The Turning Of The Clocks
In thrall and fear of time
I disturbed a flock of pigeons in the woods the other day. They took off with great huffing wingbeats, and I stopped to watch them flap through the canopy and disappear into the remains of the day. It was dusk. I was running. And in the way that only running in the woods in the swirling twilight can bring, my senses tingled with adrenalin and maybe the shy beginnings of fear.
And I remember the pigeons now because I’ve been thinking about time a lot. I’ve realised it’s maybe the thing I think about more than anything else. And it’s moments like this, innocuous, ordinary moments that come and go without anyone ever noticing, moments that would happen if you were there to witness them or not, but are made extraordinary for the fact that you do. It’s moments like this that both begin and end me.
I’ve thought about those pigeons more than seems explainable. It was important, somehow, because it’s an image that’s come back to me for several days when I’ve felt pressured by time. And these moments that cut through the way time punctuates our daily language are vital.
In life, time is wielded like a blade. There’s never enough time. We want to know what time? Or how long do I have? We’re just on time, late, too early, far too late. Heaven forbid we’re wasting time.
Always, the clock’s ticking.
It doesn’t help that my working day is dictated by time. Fifty minute periods. Four-and-a-half day weeks. Four terms a year. Exam time. Reporting time. Holiday time. Coursework time. Break time. Lunch time. Home time. Deadline time. Collegiate time. The Working Time Agreement. It’s a constant state of thinking about what’s next. What’s the next thing I have to do?
Sometimes I sit in my classroom at the end of the day, after everyone has gone home. And I’ll just sit there, thinking about all the things I haven’t had time to do, yet still not doing any of them. And I’ll sit in the thick, resonating silence. Just sitting, thinking about time passing.
In its best form, running is an antidote to all of this, a small window of clarity into purpose, like smearing condensation from glass. Just get up and run, I tell myself in times of stasis. Things will be better after. To run feels purposeful, even if the purpose isn’t defined.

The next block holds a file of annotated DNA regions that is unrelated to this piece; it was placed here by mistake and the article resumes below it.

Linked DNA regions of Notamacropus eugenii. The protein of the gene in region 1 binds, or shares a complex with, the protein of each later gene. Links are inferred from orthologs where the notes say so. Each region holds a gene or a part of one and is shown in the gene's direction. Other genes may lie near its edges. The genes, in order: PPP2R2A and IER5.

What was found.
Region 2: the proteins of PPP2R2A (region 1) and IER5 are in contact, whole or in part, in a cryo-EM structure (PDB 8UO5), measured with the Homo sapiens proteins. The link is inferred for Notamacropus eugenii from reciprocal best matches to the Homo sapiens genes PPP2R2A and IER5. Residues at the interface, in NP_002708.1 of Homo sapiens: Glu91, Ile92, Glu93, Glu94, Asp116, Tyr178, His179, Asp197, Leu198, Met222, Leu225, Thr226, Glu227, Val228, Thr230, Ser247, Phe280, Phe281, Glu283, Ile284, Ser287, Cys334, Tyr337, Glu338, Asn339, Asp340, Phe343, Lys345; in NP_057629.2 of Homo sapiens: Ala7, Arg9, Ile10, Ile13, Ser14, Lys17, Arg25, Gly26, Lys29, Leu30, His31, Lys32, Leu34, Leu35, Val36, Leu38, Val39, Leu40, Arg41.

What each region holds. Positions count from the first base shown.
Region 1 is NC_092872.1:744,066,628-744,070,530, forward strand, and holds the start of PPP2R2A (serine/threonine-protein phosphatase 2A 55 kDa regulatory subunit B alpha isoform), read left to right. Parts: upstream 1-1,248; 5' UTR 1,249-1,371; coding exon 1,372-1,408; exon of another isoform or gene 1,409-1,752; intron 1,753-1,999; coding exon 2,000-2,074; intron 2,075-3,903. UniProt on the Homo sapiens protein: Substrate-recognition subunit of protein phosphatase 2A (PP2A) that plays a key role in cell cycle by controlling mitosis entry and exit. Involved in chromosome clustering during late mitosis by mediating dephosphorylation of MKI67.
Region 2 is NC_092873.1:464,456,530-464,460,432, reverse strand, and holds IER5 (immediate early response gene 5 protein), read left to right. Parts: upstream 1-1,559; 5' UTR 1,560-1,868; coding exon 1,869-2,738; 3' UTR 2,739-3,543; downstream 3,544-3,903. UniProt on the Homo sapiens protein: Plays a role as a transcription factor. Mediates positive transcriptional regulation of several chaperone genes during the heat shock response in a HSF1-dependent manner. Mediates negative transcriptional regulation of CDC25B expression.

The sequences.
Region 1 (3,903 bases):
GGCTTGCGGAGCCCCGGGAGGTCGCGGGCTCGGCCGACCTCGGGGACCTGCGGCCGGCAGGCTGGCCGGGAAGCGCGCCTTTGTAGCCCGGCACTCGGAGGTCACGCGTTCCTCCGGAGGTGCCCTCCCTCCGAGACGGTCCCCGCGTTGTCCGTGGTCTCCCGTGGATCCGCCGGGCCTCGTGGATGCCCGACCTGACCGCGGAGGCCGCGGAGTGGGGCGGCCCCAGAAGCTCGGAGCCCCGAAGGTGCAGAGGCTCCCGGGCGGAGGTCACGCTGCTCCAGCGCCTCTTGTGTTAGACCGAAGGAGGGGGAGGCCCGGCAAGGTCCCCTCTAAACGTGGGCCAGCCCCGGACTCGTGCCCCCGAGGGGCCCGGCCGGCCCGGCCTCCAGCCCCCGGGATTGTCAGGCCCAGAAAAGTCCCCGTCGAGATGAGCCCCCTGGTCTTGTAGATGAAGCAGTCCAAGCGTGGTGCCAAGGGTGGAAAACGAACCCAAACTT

Running is a shield against the oppressive weight of time. In the days where I can’t clearly identify where the time has gone, or what I did with my time, I can, at the very least, mark the day with a run. I can think I did that, I went there. I started something and finished it. There’s a record of miles covered and feet climbed. Meaningless, really, but enough for a moment or two.
Yesterday I ran in the woods with a colleague and friend, in a hidden place where few people go and moss blooms in joyous green pillows. It was a beautiful day. We took off our shoes and ran between trees in dappled late afternoon sunshine and marvelled at it all.
He’d been up a mountain earlier, the friend I was with, and he’d been running. “Excuse me”, a German lady had asked, “but why are you running?”
She didn’t mean it rudely, he said, but rather why would you choose to move too quickly through a landscape that might be best appreciated at a slower pace.
“I don’t know”, he said, contemplating her question. “Maybe because I can.”
It’s a question I’ve heard asked many times, and as he told me yesterday, I realised I’d heard few better answers. Running needs nothing more than that.
Simplicity is at the heart of why I do it, too. But for me, it’s also about time. I run in spite of time, not for it. I run for the unexpected moments when all else dissolves and the world becomes nothing more complex than just me alone, running. I run to be stopped in my tracks, struck by the ordinary beauty of the flights of birds.
I’m sure this is antithetical to lots of runners. Maybe it feels like that to you, reading now. Time is how we measure progress. It’s how we compare ourselves to others. And it’s how we know where the starts and ends are. But for me, running is a way to shake these constraints, if only for a short while.
Pressures of time are passed on, hurried down the line. I’m forever telling my kids to hurry up, and not just now, and in a wee while, and maybe later, and get your shoes on, we’re late…
But that’s not fair. The hurry is mine, not theirs, nor should it be. Why should I rob them of the hazy days of childhood because I’m so painfully aware how distant mine is? I remember my parents doing it to me, and I couldn’t understand it then.
Wouldn’t life seem more palatable if we broke it only into days, nights and seasons? Birds don’t think in hours and minutes. They think in sunrise and sunset. They think in the thawing of snow, the slow browning of leaves, or the gradual stretch of the light. They don’t think of turning clocks.
And I don’t want to either.